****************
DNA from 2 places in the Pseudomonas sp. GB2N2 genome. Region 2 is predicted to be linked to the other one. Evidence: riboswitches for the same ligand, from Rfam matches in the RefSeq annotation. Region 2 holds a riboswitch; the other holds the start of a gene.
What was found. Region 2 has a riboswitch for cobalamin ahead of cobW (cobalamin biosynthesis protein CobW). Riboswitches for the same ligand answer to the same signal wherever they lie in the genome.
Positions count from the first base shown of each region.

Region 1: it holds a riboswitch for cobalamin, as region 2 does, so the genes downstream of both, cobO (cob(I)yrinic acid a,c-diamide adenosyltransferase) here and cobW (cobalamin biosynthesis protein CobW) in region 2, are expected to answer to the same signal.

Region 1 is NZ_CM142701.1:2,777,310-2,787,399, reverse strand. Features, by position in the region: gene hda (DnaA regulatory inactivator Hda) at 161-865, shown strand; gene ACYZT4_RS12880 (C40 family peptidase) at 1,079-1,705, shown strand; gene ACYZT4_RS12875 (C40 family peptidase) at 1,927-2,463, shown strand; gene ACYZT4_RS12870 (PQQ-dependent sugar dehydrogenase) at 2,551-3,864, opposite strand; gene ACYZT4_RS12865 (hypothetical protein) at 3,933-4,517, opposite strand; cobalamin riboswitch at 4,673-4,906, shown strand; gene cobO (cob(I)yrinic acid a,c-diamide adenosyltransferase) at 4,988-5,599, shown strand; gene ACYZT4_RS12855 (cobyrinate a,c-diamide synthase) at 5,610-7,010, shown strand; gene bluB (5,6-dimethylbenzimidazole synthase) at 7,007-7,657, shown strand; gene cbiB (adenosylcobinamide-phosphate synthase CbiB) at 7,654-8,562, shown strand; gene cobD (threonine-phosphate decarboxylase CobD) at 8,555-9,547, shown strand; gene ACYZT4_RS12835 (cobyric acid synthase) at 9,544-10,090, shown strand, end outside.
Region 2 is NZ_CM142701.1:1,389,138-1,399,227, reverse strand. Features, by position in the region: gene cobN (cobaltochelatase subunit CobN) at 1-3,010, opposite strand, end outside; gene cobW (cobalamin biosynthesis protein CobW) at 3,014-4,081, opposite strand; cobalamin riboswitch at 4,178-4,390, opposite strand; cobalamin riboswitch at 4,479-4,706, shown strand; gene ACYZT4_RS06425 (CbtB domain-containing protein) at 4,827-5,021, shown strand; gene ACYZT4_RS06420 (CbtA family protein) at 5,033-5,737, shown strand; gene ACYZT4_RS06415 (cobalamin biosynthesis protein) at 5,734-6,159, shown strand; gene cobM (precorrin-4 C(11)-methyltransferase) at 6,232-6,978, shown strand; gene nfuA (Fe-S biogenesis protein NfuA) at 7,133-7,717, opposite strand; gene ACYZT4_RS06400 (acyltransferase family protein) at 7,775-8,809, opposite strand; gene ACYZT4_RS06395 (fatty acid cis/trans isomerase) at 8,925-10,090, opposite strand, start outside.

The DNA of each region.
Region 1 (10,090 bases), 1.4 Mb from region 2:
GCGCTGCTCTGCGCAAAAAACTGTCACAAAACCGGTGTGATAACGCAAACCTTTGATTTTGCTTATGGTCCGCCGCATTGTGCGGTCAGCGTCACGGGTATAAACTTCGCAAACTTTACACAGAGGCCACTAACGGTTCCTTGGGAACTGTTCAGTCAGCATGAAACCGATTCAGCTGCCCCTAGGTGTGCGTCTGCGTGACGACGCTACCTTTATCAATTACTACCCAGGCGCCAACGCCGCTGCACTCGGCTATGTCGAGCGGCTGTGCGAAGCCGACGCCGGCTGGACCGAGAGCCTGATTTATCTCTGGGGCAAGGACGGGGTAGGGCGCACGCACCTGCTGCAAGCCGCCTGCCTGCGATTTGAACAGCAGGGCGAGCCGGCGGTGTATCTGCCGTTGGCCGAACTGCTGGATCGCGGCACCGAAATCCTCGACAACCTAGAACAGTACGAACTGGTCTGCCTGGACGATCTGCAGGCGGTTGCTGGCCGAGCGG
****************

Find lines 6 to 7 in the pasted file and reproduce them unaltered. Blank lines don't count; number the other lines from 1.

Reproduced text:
Region 2 is NZ_CM142701.1:1,389,138-1,399,227, reverse strand. Features, by position in the region: gene cobN (cobaltochelatase subunit CobN) at 1-3,010, opposite strand, end outside; gene cobW (cobalamin biosynthesis protein CobW) at 3,014-4,081, opposite strand; cobalamin riboswitch at 4,178-4,390, opposite strand; cobalamin riboswitch at 4,479-4,706, shown strand; gene ACYZT4_RS06425 (CbtB domain-containing protein) at 4,827-5,021, shown strand; gene ACYZT4_RS06420 (CbtA family protein) at 5,033-5,737, shown strand; gene ACYZT4_RS06415 (cobalamin biosynthesis protein) at 5,734-6,159, shown strand; gene cobM (precorrin-4 C(11)-methyltransferase) at 6,232-6,978, shown strand; gene nfuA (Fe-S biogenesis protein NfuA) at 7,133-7,717, opposite strand; gene ACYZT4_RS06400 (acyltransferase family protein) at 7,775-8,809, opposite strand; gene ACYZT4_RS06395 (fatty acid cis/trans isomerase) at 8,925-10,090, opposite strand, start outside.

The DNA of each region.